Pagan religions and heresies didn’t stand a chance against the Catholic Church

By Dr. Mike Magee | 19 August 2005

(Credit: Wikimedia Commons / Public Domain)

The Pagan religions and the heresies were always at a disadvantage. They were never centralised and could not fight back adequately against a Catholic Church strongly centralised despite its regional variations and arguments over practice and doctrine. The very polytheism of Paganism left it open to one-sided attack by Christianity. Pagans were ready to accept the Christian god as one of their Pantheon. They were always respectful to gods in case they got angry. The Christians however were not ready to accept the gods that were already there.

Liberals have the same weakness today. Freedom of speech is all right as long as everyone accepts it, but should the liberal let those speak who want to suppress free speech? Plurality depends on its general acceptance and as soon as some group is unwilling to accept it, then plurality is endangered. If Paganism had had a rule which decried any god as a demon that would not accept the gods of the pantheon, perhaps Christianity could not have succeeded. Free speech should only be the privilege of those who accept it.

Once Christianity became the state religion, it was in a position to steamroller its Pagan and heretical rivals, but even a steamroller does not crush the hardcore to nothing—just to finer particles. The official adoption of Catholic Christianity was not its final victory. Like the African slaves, many Europeans did not accept it, and many of those who did, did so only because Christianity took the important parts of their own beliefs into its body.

The intolerance of Christianity eventually drove the Pagan religions and then the heretical ones underground. For a long time after the Christian victory, and necessarily mainly passively, Pagan religions resisted the steamroller might of the multiform but centralised Church. But, they were harassed and hounded until they spallated into mere atoms of the old beliefs with no structural content—superstitions. So, despite its best efforts, the medieval church could not suppress Pagan thoughts absolutely.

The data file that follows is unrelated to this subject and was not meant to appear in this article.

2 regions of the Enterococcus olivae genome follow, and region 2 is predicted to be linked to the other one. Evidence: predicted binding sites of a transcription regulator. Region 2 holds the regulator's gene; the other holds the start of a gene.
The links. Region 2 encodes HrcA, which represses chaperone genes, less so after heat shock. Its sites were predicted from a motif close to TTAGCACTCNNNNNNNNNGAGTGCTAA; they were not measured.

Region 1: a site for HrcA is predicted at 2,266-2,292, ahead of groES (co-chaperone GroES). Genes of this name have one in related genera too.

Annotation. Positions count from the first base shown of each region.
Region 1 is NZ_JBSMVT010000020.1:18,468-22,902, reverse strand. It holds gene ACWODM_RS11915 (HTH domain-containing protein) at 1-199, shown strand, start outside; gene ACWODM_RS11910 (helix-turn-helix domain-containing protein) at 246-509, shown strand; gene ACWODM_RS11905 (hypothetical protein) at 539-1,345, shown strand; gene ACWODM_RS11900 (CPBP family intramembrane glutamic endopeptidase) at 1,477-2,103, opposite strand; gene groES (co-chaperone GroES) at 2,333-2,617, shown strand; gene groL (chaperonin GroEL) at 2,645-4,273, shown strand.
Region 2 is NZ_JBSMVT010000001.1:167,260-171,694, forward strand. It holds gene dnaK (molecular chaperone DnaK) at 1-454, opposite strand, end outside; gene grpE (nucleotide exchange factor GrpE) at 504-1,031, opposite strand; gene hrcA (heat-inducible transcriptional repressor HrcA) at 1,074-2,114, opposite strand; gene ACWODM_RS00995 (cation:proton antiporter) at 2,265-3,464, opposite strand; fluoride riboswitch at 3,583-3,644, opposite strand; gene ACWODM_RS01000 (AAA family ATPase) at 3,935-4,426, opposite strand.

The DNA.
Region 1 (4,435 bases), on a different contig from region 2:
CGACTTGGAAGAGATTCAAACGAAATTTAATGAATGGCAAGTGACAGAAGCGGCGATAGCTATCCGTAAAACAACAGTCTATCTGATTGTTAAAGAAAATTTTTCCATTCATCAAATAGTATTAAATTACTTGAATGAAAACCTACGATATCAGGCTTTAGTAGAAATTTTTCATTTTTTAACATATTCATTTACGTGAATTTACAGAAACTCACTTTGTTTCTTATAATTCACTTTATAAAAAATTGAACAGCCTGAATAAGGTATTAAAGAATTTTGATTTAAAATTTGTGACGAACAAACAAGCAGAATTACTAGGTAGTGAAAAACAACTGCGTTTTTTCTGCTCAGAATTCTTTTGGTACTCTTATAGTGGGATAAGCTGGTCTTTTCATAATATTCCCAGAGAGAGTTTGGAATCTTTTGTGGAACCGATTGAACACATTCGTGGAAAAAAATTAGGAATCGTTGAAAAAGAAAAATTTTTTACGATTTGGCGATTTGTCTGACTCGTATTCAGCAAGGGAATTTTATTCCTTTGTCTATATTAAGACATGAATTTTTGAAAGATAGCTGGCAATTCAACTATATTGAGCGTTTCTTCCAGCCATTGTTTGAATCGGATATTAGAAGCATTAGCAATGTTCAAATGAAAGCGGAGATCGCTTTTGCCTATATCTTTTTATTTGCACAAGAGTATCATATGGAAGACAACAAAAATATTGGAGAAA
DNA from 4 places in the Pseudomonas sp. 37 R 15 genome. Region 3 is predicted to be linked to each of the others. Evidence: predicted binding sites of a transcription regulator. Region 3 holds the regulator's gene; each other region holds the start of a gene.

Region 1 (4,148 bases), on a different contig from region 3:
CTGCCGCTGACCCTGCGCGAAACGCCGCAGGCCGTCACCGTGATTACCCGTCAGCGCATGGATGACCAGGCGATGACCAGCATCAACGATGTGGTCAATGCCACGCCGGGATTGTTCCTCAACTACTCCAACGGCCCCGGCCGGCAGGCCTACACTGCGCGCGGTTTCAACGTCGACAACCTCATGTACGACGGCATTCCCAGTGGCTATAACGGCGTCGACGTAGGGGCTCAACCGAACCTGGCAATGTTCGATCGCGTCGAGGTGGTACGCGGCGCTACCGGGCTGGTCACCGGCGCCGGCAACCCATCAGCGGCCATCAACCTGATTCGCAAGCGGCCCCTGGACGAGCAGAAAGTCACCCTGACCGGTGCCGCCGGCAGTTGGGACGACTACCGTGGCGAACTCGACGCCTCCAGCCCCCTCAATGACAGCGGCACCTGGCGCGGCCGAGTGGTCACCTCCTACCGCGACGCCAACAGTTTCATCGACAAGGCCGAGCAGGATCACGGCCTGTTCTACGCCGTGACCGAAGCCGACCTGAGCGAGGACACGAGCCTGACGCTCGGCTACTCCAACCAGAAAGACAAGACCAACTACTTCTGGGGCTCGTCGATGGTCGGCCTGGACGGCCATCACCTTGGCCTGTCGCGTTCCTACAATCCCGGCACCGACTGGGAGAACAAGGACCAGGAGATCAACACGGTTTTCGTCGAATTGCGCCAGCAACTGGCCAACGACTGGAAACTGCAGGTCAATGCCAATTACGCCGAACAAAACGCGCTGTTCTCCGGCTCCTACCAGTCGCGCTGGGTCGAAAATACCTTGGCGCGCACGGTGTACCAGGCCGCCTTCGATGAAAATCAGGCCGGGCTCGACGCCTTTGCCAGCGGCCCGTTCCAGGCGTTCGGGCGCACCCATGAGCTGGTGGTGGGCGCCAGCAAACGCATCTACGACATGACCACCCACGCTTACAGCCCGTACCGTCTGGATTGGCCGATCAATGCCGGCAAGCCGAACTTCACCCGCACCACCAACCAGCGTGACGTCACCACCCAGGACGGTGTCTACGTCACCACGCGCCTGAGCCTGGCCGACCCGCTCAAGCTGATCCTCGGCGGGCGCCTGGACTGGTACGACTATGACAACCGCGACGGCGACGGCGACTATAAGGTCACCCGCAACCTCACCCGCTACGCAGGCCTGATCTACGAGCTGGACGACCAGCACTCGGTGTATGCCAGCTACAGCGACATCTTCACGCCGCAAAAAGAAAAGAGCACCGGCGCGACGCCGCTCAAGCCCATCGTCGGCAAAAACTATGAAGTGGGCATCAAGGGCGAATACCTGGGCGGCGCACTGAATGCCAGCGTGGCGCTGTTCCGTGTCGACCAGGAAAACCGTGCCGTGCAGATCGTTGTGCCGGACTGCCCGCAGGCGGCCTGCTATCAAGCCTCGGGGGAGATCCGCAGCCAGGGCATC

The new religion took over a millennium to enter the hearts of the people, and then it was only done by inhuman tortures and by the Church accepting in Christianised form Pagan customs within the religion or tolerating Paganism outside it as folk-lore and superstition. After all, what more than magic is consuming a blessed wafer and what is its purpose other than stave off misfortune, even if the misfortune is putatively after death? Even in the midst of the Dark Ages, the Church found it impossible to stop people thinking and even practising in an enfeebled way, the Paganism it had aimed to destroy.

Though Pagan wisdom and practices were marginalised and made socially damaging because people could be severely punished for them, some survived throughout the medieval millennium. Only latterly have they more or less vanished as old wives’ tales or foolish superstitions, killed, not by the Church but by science and scientific method. A few even still survive and even thrive despite the Church and science. Soothsaying is banned in the Old Testament and the casting of horoscopes was banned by the Church in 1310 AD yet today a Christian US president with a finger on the nuclear button decided world wide policy based on the advice of astrologers! Reagan, before Bush, was the favourite of the Evangelical Right.

In truth, the Middle Ages were largely Pagan even though Christianity officially dominated. Aspects of Paganism which the Church rejected were categorised as manifestations of evil. Old gods and goddesses became demons, incubi and succubi. Those who continued to revere them, and many who did not, were called heretics and witches. Anyone who met in groups outside church were covens, anyone who made medicines out of roots and berries were sorcerers, witches or warlocks. The Old Testament states that witches should be killed. Before long the Church was saving us all from the devil by burning old women who talked to their cats. So much for the good Lord and the guidance of the Holy Ghost.

Some modern witches say the Old Gods never died altogether and they continue the Pagan legacy. If there is any truth in this—that Pagan ideas have survived underground and unloved by officialdom for 1700 years—they must have had some merit. Curiously, though, the witch hunts were Christians hunting primitive Christians, rather than Pagans, although the primitive form of Christianity believed by the heretics was Pagan enough, in that it was much closer to the original solar beliefs of the Jews and Gnostics than the form that evolved under state patronage.

The Pagan Origins of Christianity

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